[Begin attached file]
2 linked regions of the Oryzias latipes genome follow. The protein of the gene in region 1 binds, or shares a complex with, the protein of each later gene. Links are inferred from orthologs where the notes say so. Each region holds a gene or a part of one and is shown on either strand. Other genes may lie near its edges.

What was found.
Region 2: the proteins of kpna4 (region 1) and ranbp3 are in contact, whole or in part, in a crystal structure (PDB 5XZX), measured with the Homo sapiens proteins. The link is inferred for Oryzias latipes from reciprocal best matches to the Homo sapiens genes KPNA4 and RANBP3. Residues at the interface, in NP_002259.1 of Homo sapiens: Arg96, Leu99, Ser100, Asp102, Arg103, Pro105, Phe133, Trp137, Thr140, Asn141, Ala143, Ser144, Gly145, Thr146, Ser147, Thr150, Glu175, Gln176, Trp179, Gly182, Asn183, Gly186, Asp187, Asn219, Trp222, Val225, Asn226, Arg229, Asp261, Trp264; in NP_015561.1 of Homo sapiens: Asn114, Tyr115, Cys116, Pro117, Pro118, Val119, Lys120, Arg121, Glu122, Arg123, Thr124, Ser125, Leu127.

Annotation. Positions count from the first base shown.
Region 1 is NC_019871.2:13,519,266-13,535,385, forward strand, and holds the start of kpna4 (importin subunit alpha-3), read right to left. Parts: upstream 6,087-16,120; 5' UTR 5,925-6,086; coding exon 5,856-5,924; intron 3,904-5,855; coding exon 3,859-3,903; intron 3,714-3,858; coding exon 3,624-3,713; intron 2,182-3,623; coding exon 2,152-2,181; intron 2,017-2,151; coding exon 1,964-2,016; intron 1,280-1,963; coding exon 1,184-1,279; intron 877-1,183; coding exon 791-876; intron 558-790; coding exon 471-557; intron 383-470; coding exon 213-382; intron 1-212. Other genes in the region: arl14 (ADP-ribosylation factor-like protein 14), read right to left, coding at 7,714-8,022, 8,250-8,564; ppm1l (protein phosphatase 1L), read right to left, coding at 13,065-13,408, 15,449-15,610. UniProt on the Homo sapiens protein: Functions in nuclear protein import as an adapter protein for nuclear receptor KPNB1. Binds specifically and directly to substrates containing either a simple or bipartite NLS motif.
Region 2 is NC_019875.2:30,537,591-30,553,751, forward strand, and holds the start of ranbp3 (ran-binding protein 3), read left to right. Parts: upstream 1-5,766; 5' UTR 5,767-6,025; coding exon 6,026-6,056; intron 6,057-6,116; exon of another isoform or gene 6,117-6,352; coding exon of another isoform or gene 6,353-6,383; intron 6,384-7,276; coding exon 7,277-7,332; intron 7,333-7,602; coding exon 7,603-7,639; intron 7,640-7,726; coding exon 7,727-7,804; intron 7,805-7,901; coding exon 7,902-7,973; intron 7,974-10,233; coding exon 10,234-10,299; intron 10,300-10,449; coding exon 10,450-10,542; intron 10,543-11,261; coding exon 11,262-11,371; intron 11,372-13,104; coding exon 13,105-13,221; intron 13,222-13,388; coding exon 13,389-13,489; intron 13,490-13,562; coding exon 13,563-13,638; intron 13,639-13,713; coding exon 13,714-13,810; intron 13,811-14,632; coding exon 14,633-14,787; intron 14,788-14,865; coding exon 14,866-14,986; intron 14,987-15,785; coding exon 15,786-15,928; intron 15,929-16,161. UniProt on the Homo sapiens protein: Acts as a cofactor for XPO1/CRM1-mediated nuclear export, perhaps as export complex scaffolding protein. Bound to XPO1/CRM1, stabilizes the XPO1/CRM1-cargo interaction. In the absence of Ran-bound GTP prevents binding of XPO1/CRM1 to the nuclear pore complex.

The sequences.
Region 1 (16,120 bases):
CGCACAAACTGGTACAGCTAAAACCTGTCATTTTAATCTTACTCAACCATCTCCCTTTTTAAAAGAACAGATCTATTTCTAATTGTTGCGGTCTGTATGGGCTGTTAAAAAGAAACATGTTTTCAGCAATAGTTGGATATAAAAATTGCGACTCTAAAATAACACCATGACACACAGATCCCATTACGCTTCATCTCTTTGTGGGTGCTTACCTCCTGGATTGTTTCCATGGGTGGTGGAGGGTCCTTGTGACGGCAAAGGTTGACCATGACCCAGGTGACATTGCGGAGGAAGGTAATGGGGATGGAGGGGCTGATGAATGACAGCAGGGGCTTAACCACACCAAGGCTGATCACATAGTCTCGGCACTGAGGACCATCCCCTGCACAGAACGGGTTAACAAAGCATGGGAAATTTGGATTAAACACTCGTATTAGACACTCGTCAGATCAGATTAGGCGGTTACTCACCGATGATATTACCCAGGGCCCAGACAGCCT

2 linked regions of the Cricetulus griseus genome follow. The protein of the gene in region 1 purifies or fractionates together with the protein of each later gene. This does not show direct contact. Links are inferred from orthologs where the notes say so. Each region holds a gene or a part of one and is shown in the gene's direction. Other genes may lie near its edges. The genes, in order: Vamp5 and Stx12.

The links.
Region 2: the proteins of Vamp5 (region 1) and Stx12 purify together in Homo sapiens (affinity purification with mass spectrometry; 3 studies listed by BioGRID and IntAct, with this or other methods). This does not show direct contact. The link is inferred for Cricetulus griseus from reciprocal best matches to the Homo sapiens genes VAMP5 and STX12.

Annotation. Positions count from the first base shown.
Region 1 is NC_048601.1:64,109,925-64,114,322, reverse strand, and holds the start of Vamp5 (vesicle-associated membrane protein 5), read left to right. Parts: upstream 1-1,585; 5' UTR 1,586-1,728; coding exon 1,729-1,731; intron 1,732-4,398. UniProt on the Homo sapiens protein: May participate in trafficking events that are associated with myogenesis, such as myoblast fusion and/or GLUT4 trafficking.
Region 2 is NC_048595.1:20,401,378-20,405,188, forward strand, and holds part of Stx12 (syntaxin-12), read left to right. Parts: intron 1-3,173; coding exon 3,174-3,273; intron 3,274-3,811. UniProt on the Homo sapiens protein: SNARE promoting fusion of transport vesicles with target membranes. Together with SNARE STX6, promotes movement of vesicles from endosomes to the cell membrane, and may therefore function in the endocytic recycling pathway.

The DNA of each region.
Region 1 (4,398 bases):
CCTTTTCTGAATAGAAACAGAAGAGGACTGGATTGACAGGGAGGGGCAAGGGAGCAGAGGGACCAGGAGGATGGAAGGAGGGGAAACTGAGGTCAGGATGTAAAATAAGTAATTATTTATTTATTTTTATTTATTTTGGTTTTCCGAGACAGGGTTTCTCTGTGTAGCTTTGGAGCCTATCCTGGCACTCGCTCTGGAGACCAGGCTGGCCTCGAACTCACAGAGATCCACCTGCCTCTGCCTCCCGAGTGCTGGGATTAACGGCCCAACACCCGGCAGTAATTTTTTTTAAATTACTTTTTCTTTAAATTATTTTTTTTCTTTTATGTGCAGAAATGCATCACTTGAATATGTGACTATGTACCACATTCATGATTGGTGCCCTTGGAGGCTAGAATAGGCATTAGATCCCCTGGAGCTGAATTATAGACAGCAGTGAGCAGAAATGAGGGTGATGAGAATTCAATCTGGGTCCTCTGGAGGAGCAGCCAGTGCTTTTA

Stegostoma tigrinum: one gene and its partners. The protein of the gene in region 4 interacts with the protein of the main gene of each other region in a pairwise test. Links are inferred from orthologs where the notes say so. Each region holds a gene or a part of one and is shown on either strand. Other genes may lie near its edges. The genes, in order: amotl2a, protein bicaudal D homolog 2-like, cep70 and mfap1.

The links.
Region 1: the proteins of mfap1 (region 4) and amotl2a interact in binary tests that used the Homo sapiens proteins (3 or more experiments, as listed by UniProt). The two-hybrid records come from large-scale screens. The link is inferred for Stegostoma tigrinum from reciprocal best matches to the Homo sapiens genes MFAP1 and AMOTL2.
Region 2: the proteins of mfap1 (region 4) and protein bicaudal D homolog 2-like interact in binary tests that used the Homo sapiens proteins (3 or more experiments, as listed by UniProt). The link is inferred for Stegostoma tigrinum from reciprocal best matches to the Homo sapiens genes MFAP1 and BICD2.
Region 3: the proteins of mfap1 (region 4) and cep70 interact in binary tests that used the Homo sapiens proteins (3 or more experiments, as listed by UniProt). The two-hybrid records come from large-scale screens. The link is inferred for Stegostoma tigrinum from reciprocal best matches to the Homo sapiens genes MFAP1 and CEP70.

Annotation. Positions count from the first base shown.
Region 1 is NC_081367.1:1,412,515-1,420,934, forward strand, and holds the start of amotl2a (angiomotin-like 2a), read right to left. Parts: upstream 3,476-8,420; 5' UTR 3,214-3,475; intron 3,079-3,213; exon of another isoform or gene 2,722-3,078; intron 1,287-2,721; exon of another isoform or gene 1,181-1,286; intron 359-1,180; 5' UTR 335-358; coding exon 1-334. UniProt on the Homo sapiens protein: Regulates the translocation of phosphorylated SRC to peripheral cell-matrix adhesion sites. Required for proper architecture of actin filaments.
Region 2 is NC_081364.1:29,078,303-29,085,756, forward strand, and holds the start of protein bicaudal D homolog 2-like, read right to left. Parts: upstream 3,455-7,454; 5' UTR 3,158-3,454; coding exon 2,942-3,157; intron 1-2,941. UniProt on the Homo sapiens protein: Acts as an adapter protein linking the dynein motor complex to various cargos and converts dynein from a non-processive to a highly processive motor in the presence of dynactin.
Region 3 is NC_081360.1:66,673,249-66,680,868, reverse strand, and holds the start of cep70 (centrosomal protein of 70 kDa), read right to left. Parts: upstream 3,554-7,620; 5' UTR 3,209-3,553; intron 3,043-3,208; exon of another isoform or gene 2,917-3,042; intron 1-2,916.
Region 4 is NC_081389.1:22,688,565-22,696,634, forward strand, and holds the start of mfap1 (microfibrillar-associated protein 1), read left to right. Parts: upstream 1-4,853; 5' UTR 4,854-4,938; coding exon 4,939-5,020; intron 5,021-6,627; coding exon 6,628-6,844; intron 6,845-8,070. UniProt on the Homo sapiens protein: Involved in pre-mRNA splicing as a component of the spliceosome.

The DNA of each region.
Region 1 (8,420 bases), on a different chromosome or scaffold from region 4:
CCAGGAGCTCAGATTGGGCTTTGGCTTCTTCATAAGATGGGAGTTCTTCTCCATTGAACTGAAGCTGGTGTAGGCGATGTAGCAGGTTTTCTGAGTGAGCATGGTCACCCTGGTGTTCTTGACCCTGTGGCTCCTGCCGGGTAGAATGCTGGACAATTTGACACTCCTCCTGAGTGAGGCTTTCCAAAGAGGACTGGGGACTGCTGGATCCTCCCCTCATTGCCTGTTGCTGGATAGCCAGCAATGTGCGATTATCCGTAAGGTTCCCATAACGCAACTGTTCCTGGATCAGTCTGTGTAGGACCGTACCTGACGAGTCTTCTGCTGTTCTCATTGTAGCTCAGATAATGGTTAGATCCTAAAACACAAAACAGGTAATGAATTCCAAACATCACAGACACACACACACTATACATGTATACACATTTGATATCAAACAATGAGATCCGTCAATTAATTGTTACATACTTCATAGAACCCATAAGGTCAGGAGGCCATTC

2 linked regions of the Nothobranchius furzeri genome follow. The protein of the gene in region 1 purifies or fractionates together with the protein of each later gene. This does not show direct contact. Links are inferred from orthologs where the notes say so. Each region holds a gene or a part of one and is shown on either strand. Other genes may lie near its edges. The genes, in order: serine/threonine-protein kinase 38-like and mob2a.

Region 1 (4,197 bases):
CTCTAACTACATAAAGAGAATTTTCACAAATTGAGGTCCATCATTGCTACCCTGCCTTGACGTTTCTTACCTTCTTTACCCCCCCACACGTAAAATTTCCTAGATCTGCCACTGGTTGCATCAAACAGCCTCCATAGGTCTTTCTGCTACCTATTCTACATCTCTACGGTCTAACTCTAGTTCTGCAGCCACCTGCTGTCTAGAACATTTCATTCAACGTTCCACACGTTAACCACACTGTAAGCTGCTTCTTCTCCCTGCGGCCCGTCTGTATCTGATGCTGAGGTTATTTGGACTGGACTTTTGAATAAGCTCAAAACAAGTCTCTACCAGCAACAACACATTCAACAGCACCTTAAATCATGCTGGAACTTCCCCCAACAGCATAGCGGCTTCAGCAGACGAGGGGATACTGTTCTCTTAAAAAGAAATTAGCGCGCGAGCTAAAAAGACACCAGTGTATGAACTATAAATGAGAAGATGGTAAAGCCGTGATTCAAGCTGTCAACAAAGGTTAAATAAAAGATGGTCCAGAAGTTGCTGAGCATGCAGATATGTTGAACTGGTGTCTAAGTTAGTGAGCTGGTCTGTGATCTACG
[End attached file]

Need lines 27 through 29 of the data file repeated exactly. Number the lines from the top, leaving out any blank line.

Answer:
Region 3 is NC_081360.1:66,673,249-66,680,868, reverse strand, and holds the start of cep70 (centrosomal protein of 70 kDa), read right to left. Parts: upstream 3,554-7,620; 5' UTR 3,209-3,553; intron 3,043-3,208; exon of another isoform or gene 2,917-3,042; intron 1-2,916.
Region 4 is NC_081389.1:22,688,565-22,696,634, forward strand, and holds the start of mfap1 (microfibrillar-associated protein 1), read left to right. Parts: upstream 1-4,853; 5' UTR 4,854-4,938; coding exon 4,939-5,020; intron 5,021-6,627; coding exon 6,628-6,844; intron 6,845-8,070. UniProt on the Homo sapiens protein: Involved in pre-mRNA splicing as a component of the spliceosome.

The DNA of each region.